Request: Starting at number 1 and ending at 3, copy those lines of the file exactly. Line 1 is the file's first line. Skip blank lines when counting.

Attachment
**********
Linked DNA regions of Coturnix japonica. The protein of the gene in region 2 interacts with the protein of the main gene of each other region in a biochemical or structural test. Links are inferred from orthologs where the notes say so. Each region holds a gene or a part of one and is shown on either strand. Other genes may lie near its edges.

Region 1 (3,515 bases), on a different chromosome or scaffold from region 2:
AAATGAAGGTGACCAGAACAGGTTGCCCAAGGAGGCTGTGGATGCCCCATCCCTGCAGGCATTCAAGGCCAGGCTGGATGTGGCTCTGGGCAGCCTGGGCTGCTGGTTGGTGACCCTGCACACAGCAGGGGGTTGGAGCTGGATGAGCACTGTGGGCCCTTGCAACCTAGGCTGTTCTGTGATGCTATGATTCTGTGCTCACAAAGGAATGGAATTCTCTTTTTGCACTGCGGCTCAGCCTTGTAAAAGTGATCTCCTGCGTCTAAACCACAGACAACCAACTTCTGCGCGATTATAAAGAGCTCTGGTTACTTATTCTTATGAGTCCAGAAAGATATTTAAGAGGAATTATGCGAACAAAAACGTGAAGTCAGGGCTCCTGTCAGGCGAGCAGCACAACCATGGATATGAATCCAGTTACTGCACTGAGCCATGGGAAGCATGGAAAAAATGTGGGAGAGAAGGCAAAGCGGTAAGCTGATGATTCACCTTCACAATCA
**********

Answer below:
Linked DNA regions of Coturnix japonica. The protein of the gene in region 2 interacts with the protein of the main gene of each other region in a biochemical or structural test. Links are inferred from orthologs where the notes say so. Each region holds a gene or a part of one and is shown on either strand. Other genes may lie near its edges.

Region 1 (3,515 bases), on a different chromosome or scaffold from region 2:
AAATGAAGGTGACCAGAACAGGTTGCCCAAGGAGGCTGTGGATGCCCCATCCCTGCAGGCATTCAAGGCCAGGCTGGATGTGGCTCTGGGCAGCCTGGGCTGCTGGTTGGTGACCCTGCACACAGCAGGGGGTTGGAGCTGGATGAGCACTGTGGGCCCTTGCAACCTAGGCTGTTCTGTGATGCTATGATTCTGTGCTCACAAAGGAATGGAATTCTCTTTTTGCACTGCGGCTCAGCCTTGTAAAAGTGATCTCCTGCGTCTAAACCACAGACAACCAACTTCTGCGCGATTATAAAGAGCTCTGGTTACTTATTCTTATGAGTCCAGAAAGATATTTAAGAGGAATTATGCGAACAAAAACGTGAAGTCAGGGCTCCTGTCAGGCGAGCAGCACAACCATGGATATGAATCCAGTTACTGCACTGAGCCATGGGAAGCATGGAAAAAATGTGGGAGAGAAGGCAAAGCGGTAAGCTGATGATTCACCTTCACAATCA